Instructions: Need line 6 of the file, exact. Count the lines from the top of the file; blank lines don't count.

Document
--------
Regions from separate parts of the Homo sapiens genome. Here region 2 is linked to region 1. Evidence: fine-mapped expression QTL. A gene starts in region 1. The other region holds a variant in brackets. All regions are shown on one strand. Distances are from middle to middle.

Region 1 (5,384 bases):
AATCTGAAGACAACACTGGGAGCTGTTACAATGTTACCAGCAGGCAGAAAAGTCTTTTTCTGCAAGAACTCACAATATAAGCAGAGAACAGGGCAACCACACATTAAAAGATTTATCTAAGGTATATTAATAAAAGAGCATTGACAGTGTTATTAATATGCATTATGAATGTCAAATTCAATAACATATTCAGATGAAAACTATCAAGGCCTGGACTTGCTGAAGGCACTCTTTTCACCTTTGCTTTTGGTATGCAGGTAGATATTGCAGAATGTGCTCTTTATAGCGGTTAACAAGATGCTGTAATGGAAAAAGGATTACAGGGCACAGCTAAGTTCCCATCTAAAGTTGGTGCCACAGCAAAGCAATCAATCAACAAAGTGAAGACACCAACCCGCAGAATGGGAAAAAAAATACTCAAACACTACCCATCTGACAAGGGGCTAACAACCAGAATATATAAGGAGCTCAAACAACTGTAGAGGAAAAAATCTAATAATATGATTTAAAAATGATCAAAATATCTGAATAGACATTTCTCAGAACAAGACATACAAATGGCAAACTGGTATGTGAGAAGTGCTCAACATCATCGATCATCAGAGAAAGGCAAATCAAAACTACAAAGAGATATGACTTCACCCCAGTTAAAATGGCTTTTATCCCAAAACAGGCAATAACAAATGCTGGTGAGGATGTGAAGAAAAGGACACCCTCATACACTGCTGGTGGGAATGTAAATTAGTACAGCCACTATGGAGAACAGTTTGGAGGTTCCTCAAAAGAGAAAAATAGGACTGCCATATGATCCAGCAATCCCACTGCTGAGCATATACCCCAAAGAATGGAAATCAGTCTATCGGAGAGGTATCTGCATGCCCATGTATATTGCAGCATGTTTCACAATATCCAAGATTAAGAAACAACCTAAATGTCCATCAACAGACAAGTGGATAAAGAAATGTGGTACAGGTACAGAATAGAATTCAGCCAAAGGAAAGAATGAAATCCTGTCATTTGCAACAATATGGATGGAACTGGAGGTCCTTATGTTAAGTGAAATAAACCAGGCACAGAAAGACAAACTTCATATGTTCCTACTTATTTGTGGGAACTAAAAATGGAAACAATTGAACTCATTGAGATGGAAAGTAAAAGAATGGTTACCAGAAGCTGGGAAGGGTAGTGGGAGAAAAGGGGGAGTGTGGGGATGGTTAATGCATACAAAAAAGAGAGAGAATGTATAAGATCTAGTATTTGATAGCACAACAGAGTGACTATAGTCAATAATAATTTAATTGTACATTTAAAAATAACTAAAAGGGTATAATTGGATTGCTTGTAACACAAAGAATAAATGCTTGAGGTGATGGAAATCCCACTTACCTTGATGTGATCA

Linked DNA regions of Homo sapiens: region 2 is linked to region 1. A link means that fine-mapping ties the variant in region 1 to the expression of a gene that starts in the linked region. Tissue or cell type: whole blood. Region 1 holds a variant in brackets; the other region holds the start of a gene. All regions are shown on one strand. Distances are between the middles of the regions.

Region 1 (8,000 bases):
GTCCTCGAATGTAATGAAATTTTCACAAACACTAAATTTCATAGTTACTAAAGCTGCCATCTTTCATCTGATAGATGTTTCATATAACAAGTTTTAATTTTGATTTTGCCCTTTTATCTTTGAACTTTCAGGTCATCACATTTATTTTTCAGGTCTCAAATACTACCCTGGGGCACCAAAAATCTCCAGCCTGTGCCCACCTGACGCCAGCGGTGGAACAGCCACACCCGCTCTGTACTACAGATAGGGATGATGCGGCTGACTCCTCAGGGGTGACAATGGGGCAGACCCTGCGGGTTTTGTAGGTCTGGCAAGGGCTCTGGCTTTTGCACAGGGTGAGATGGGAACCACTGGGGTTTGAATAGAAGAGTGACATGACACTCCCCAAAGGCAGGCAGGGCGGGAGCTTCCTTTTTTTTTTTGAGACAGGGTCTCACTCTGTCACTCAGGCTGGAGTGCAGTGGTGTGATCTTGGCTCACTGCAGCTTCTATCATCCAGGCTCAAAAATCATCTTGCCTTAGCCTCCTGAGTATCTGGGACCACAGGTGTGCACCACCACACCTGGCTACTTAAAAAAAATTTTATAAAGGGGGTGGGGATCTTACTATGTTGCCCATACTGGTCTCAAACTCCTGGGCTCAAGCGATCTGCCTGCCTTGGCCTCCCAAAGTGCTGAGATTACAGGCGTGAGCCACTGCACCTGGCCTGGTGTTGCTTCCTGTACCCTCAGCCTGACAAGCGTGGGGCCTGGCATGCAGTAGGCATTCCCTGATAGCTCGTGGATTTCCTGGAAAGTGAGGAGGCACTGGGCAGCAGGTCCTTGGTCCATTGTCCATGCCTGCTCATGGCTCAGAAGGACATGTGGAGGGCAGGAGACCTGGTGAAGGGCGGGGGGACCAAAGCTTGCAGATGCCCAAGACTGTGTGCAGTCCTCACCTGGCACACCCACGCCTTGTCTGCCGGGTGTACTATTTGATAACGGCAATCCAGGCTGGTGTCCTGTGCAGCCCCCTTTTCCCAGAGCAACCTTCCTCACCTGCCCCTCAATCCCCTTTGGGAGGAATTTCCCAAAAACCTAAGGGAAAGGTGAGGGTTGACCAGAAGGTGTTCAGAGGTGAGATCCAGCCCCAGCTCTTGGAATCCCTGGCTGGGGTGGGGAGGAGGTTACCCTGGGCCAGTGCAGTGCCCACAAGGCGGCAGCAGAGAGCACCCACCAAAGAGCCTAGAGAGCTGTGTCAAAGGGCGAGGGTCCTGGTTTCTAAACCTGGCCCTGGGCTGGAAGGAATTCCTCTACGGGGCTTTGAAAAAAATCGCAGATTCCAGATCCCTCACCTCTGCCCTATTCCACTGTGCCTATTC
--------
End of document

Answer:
GTCCTCGAATGTAATGAAATTTTCACAAACACTAAATTTCATAGTTACTAAAGCTGCCATCTTTCATCTGATAGATGTTTCATATAACAAGTTTTAATTTTGATTTTGCCCTTTTATCTTTGAACTTTCAGGTCATCACATTTATTTTTCAGGTCTCAAATACTACCCTGGGGCACCAAAAATCTCCAGCCTGTGCCCACCTGACGCCAGCGGTGGAACAGCCACACCCGCTCTGTACTACAGATAGGGATGATGCGGCTGACTCCTCAGGGGTGACAATGGGGCAGACCCTGCGGGTTTTGTAGGTCTGGCAAGGGCTCTGGCTTTTGCACAGGGTGAGATGGGAACCACTGGGGTTTGAATAGAAGAGTGACATGACACTCCCCAAAGGCAGGCAGGGCGGGAGCTTCCTTTTTTTTTTTGAGACAGGGTCTCACTCTGTCACTCAGGCTGGAGTGCAGTGGTGTGATCTTGGCTCACTGCAGCTTCTATCATCCAGGCTCAAAAATCATCTTGCCTTAGCCTCCTGAGTATCTGGGACCACAGGTGTGCACCACCACACCTGGCTACTTAAAAAAAATTTTATAAAGGGGGTGGGGATCTTACTATGTTGCCCATACTGGTCTCAAACTCCTGGGCTCAAGCGATCTGCCTGCCTTGGCCTCCCAAAGTGCTGAGATTACAGGCGTGAGCCACTGCACCTGGCCTGGTGTTGCTTCCTGTACCCTCAGCCTGACAAGCGTGGGGCCTGGCATGCAGTAGGCATTCCCTGATAGCTCGTGGATTTCCTGGAAAGTGAGGAGGCACTGGGCAGCAGGTCCTTGGTCCATTGTCCATGCCTGCTCATGGCTCAGAAGGACATGTGGAGGGCAGGAGACCTGGTGAAGGGCGGGGGGACCAAAGCTTGCAGATGCCCAAGACTGTGTGCAGTCCTCACCTGGCACACCCACGCCTTGTCTGCCGGGTGTACTATTTGATAACGGCAATCCAGGCTGGTGTCCTGTGCAGCCCCCTTTTCCCAGAGCAACCTTCCTCACCTGCCCCTCAATCCCCTTTGGGAGGAATTTCCCAAAAACCTAAGGGAAAGGTGAGGGTTGACCAGAAGGTGTTCAGAGGTGAGATCCAGCCCCAGCTCTTGGAATCCCTGGCTGGGGTGGGGAGGAGGTTACCCTGGGCCAGTGCAGTGCCCACAAGGCGGCAGCAGAGAGCACCCACCAAAGAGCCTAGAGAGCTGTGTCAAAGGGCGAGGGTCCTGGTTTCTAAACCTGGCCCTGGGCTGGAAGGAATTCCTCTACGGGGCTTTGAAAAAAATCGCAGATTCCAGATCCCTCACCTCTGCCCTATTCCACTGTGCCTATTC